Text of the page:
Timing and control of modulator 62 and deflection system 63 is provided by electronics 65. Electronics 65 includes a basic oscillator, or timer, which provides the timing signals to cause the sweeping and modulating to occur at the proper times. Also, electronics 65 provides video signals to modulator 62 to modulate the light beam to the correct intensity at the required times. Further, electronics 65 provides horizontal and vertical (orthogonal) deflection signals to cause deflection system 63 to periodically scan the light beam in a raster. Depending upon the application and the desired image resolution, the horizontal deflection frequency may be on the order of 15 to 30 kHz., the vertical deflection is no lower than 60 Hz., and the modulating frequency may be on the order of 12 MHz.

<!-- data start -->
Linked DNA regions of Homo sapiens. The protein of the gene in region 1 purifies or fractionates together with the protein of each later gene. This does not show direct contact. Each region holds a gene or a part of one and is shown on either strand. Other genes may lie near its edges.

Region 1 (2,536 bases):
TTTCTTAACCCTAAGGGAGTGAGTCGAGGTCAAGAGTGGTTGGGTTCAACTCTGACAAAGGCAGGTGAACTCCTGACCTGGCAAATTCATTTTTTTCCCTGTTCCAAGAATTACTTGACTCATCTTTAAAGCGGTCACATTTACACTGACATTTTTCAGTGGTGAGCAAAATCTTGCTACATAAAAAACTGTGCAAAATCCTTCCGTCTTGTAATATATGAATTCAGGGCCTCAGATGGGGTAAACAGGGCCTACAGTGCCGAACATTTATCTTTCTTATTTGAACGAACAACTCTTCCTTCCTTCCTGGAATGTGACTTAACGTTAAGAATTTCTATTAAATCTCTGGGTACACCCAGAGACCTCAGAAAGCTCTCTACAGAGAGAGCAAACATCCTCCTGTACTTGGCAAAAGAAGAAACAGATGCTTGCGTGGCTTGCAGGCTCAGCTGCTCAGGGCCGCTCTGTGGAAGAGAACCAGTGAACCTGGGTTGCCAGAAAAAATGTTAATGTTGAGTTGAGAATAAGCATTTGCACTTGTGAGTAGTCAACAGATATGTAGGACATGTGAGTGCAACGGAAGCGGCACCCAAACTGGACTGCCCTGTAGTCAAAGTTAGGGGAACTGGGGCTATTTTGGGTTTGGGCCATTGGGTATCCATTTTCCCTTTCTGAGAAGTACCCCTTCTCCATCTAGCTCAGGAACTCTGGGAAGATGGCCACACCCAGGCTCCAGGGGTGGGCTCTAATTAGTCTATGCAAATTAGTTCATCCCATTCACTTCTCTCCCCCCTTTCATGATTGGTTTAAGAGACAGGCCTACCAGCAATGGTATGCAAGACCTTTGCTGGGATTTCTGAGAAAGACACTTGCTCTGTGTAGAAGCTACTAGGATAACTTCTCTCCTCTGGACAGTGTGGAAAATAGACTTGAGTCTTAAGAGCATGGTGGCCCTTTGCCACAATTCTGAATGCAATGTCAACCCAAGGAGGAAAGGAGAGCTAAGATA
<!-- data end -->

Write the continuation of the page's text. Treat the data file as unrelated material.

The purpose of deflection system 63 is to scan the modulated light beam on the retina of the eye, or "write" an image on the retina. There are many possible configurations for deflection system 63 and lens system 64, depending upon the application of the display and how it is desired to form the image in the eye. Additional information on this type of display is available in a copending U.S. patent application entitled "DIRECT RETINAL SCAN DISPLAY", Ser. No. 08/292,193, filed Aug. 18, 1994, assigned to the same assignee, which is a file wrapper continuation of U.S. patent application entitled "DIRECT RETINAL SCAN DISPLAY", Ser. No. 07/857,193, filed Mar. 24, 1992. While the direct retinal scan display does not technically generate a virtual image, the direct retinal scan display is included in the definition of a virtual display apparatus for purposes of this disclosure because of the similarity thereto.